Coronavirus and Carbon Transition for Developing Economies

Professor Kelly Kingsly

Independent; Copperstone University ; Charisma university

Kouam Henri

Independent

There are 2 versions of this paper

Date Written: March 17, 2020 Download this paper

Abstract

The corona virus, (Covid-19) has spread to several continents and Italy has in recent days become Europe’s worst-affected country. Whilst the humanitarian costs leaves little to desire, the economic impact has halted manufacturing supply chains across china and the world, caused imports of crude oil to fall by 25%, global economic activity to slow and oil prices to hit 31-$33/bl. In the meantime, central banks have cut interest rates in an attempt to reduce the adverse effects of a slowing global economy but commodity exporters such as Nigeria, South Africa and Cameroon will likely bear the brunt of weaker demand. Rather than stimulate domestic economies via interest rate cuts, central banks should emphasise the need for targeted fiscal reforms that prioritise higher value-added products such as green technologies, consumer and non-consumer products, intermediate products and components for industrial machinery. Such an approach will increase the number of people employed in formal sectors, reduce the impact of the virus on long-term economic growth whilst improving the pass-through from monetary policy to economic activity and inflation.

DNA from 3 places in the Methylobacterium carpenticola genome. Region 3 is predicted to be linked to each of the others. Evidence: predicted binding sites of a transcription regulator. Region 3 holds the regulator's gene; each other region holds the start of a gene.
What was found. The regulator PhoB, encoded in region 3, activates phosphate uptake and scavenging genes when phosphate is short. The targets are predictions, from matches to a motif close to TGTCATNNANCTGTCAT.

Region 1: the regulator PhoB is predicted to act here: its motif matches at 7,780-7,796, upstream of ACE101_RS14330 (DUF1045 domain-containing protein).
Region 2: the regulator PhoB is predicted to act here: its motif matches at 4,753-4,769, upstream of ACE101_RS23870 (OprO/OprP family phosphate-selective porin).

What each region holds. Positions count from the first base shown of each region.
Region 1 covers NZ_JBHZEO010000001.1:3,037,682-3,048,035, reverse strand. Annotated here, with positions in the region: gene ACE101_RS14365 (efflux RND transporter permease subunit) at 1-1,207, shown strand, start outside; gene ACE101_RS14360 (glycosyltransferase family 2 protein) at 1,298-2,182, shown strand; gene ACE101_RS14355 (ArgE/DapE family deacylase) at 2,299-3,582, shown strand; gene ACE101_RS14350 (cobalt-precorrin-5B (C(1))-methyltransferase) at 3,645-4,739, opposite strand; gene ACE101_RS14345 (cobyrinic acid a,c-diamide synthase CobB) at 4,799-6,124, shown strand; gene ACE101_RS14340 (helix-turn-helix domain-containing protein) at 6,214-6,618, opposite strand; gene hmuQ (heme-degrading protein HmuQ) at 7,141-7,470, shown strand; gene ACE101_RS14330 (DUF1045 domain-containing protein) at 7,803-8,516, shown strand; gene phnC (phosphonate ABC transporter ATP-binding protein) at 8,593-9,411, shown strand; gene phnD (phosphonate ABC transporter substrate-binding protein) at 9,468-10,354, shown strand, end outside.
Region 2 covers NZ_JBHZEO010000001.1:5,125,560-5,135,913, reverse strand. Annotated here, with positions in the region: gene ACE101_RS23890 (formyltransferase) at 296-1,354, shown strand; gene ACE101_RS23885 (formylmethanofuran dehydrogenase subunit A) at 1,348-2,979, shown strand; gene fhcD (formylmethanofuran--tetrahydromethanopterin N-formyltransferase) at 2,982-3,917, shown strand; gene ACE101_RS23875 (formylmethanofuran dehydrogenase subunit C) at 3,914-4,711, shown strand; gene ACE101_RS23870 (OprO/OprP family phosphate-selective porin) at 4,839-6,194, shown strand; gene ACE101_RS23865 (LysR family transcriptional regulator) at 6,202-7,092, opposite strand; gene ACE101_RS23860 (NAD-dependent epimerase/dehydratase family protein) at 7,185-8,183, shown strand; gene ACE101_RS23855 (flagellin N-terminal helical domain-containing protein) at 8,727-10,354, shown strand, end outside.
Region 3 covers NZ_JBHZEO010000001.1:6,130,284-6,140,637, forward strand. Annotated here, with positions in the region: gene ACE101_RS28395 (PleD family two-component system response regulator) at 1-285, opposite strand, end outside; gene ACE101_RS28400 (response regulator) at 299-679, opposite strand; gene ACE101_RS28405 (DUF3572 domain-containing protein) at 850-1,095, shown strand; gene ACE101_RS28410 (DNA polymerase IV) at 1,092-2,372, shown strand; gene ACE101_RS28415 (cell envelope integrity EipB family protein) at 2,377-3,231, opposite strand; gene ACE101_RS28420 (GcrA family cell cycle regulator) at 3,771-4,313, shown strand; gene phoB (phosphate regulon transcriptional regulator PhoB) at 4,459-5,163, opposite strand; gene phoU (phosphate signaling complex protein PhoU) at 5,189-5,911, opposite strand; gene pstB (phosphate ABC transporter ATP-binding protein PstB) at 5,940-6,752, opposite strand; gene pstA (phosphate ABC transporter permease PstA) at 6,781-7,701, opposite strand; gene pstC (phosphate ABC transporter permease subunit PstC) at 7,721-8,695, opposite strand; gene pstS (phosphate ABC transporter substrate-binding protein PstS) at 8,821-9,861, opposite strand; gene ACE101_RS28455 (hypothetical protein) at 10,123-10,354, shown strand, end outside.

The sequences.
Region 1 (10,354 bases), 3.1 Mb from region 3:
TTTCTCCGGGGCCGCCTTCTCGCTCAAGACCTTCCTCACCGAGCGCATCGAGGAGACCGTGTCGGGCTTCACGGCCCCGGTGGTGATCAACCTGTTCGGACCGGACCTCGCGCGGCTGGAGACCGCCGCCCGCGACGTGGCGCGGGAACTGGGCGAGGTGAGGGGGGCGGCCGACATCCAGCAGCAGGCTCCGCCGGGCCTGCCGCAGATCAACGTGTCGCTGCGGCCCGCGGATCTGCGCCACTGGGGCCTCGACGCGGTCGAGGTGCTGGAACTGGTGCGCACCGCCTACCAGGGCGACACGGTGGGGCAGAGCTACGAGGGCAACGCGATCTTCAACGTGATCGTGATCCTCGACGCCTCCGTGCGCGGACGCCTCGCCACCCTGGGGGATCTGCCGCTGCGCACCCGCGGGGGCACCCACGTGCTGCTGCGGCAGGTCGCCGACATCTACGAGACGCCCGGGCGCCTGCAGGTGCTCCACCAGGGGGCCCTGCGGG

Keywords: Corona Virus, COVID-19, Europe, worst affected country, global economics, Cameroon domestic growth, interest rates, intermediate products, central bans, green technologies, non consumer products

Suggested Citation: Kingsly, Professor kelly and Henri, Kouam, Coronavirus and Carbon Transition for Developing Economies (March 17, 2020). Available at SSRN: https://ssrn.com/abstract=3555901 or http://dx.doi.org/10.2139/ssrn.3555901

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